Tapestry series no. 18

Contributed by Eleanor Hughes

Ruby Hughes is the great grandmother of our children Kerrin, Nicola and Kimberley Hughes. I write this short tapestry of her life so that my children my one day recognise some significant threads in their own lives. Ruby was born at Freshwater Point on the west Tamar in Tasmania. Ruby was the eldest daughter of a second marriage. Her mother was Hannah Davis and her father William Jones.

In her diary which she wrote later in her life, Ruby remembers her first impressions of Freshwater point, the sheep property owned Photo of Margaret Hughesby her father. The property supported the family – a manager and his wife who helped in the house, a groom, two maids and a governess. Ruby would visit the manager’s wife in their cottage and ‘remembers their old Welsh dresser with its gay China of brightly coloured fruit on each cup and plate.’

Ruby longed to learn and even at the age of three would write letters to her favourite Aunt Rosetta in Launceston. When Ruby was seven her father became seriously ill and later the family had to leave Freshwater Point and move to Launceston. Ruby loved the homestead and on the day they were leaving she hid in a haystack and could not be found for two hours.

Ruby attended school and passed her Junior Public Exams with 5 credits and 4 passes. Ruby wrote ‘I wanted very much to train as a teacher but my father, now an invalid, had different ideas, the old fashioned idea was that girls should stay home until they were married and help their mother. I had different ideas, I took a position as a governess.’ …at the age of only 14 Ruby was governess to four children for two years. At 16 Ruby returned to her old school as monitor but still her father did not want her to go on with her education. At that time the headmistress of the school became engaged and asked Ruby to continue with the school. Ruby ran the private school for the next ten years and so ‘with my limited knowledge, I was able to gather together an average attendance of 30 scholars and teach them up to what at that time was termed the 7th Royal reader. This proved very profitable and was a very happy 10 years for me.’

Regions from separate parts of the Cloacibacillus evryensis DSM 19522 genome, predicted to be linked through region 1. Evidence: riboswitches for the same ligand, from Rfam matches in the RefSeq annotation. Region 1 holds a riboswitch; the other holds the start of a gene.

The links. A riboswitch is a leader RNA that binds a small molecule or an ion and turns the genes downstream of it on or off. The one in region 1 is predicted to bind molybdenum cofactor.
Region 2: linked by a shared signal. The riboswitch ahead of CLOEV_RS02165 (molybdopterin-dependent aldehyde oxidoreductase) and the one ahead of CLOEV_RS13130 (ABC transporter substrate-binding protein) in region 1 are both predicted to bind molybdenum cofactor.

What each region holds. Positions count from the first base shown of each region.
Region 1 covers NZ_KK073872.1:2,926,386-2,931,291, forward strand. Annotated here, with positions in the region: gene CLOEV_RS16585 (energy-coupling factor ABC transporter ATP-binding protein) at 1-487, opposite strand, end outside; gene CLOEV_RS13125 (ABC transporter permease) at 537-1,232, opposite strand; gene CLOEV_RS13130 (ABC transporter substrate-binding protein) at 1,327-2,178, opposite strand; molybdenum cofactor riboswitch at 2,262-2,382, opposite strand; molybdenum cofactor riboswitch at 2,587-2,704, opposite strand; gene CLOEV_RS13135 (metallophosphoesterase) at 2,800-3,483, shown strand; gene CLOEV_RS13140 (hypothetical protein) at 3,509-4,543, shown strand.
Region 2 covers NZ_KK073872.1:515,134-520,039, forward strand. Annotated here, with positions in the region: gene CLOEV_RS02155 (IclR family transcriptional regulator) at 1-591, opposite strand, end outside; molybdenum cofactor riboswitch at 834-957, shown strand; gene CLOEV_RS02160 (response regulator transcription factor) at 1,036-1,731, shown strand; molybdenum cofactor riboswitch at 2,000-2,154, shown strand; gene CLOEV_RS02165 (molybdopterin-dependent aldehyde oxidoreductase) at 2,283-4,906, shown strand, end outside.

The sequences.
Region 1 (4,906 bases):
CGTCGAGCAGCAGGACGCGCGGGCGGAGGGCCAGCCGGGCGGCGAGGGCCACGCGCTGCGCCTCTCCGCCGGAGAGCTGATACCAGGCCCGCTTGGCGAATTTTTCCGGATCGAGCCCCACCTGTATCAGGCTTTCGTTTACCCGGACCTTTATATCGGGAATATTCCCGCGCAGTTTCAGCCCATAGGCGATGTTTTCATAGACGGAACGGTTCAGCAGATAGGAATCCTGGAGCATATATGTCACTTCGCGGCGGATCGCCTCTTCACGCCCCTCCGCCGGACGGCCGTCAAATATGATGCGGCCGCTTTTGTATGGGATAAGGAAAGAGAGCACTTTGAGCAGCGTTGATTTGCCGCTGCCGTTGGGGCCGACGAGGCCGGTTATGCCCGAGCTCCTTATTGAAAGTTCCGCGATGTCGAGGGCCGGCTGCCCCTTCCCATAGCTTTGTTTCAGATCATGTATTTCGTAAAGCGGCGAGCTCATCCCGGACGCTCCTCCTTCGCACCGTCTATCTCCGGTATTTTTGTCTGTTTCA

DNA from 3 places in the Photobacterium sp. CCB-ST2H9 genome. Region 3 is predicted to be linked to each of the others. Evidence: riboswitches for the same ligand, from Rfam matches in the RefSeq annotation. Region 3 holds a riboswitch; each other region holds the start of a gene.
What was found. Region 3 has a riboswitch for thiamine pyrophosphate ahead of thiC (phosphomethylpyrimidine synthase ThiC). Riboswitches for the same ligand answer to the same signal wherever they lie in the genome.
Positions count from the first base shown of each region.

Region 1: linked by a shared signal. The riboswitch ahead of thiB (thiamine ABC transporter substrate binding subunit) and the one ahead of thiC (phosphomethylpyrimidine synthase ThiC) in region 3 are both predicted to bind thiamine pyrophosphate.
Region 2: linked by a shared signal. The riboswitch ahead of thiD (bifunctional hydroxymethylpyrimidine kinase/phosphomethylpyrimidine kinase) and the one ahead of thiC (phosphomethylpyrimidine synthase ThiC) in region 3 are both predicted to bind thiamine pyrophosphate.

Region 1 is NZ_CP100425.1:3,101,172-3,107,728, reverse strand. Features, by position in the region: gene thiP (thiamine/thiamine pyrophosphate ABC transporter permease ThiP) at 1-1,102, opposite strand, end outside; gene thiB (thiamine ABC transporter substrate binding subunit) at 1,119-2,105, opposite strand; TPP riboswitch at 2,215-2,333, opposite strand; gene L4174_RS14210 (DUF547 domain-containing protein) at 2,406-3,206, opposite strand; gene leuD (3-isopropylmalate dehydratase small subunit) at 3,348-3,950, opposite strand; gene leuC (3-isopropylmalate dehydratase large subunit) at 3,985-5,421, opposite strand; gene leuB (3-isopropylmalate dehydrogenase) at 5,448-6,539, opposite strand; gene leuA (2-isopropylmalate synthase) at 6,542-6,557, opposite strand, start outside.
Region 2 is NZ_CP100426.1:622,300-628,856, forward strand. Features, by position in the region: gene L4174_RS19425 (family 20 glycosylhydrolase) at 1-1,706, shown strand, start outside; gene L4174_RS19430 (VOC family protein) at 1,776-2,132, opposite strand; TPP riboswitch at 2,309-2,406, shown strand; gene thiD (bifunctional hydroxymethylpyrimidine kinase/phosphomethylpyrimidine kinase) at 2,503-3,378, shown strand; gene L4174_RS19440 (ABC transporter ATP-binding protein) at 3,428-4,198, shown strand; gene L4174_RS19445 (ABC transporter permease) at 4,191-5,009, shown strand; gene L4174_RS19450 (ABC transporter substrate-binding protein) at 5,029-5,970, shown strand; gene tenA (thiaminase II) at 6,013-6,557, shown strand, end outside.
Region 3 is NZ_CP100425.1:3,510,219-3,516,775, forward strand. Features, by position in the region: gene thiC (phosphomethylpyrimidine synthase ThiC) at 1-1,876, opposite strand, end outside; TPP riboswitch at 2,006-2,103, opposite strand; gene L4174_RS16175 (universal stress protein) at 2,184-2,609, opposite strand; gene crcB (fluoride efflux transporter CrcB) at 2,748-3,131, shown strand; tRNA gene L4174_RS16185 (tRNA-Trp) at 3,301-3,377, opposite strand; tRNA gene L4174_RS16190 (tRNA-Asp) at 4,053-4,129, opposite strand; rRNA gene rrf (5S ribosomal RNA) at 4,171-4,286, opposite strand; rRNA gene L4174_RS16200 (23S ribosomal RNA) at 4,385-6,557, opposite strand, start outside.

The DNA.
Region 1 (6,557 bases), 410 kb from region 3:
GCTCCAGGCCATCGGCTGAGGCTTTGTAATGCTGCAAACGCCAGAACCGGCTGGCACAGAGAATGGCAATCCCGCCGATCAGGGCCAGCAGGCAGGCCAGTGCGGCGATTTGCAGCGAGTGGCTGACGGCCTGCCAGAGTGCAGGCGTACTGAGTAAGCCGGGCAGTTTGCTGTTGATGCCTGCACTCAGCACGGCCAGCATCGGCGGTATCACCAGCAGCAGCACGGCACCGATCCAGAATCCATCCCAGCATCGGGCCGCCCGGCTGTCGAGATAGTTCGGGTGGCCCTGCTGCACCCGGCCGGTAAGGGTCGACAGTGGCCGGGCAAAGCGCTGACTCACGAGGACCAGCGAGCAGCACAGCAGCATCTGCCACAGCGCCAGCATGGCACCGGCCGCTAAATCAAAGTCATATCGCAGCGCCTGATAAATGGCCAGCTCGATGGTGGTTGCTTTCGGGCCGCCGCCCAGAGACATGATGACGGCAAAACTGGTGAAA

Ruby was very involved in her local church and described the unusual way in which she met her future husband. It happened like this… during the service the minister read a letter from Francis Hughes of Maldon in Victoria who was asking for accommodation in a Baptist home for his sister and himself for three weeks. Ruby carried the news home to her mother thinking it would be nice to have some young friends to stay for Christmas holidays. Ruby’s home was chosen and on Christmas Day the party arrived. Ruby developed a special friendship with Francis and the following year was invited to visit his family in Maldon. She returned home engaged and for the next three years carried on with the school until she was married in November 1909 and moved with Frank to Maldon.

On the first anniversary of their marriage their first son Davis was born. Frank completed his certificate as Battery Manager. However, the South German Mining Company where he worked was closing down. It was Ruby who did the asking for jobs and letter writing for Frank and she was able to secure him a job at a Timber Mill of Forrester, near Scottsdale, in Tasmania. They built a small house there in the middle of the bush with the timber mill in the foreground. Davis was just on three and now Jim was a baby. At first Ruby thought the place ‘impossible’ but they soon had five rooms and a veranda 12 feet wide with a swing for baby Jim. There was matting on the floor and sweet peas growing to the top of the veranda railing. It was at this home a young girl Enid would come to visit Ruby as her father was the mill manager at the camp. Enid became wife of Joseph Lyons, Prime minister of Australia and later she became the first female member of an Australian parliament.

The Hughes eventually moved to Devonport where the family now included Davis, Jim, Tom, Leah Ann, Gwen and Philip. Ruby’s strong Christian faith and character, her keen thirst for learning, and her love of plants and gardens are just some of the qualities she bequeathed to her family.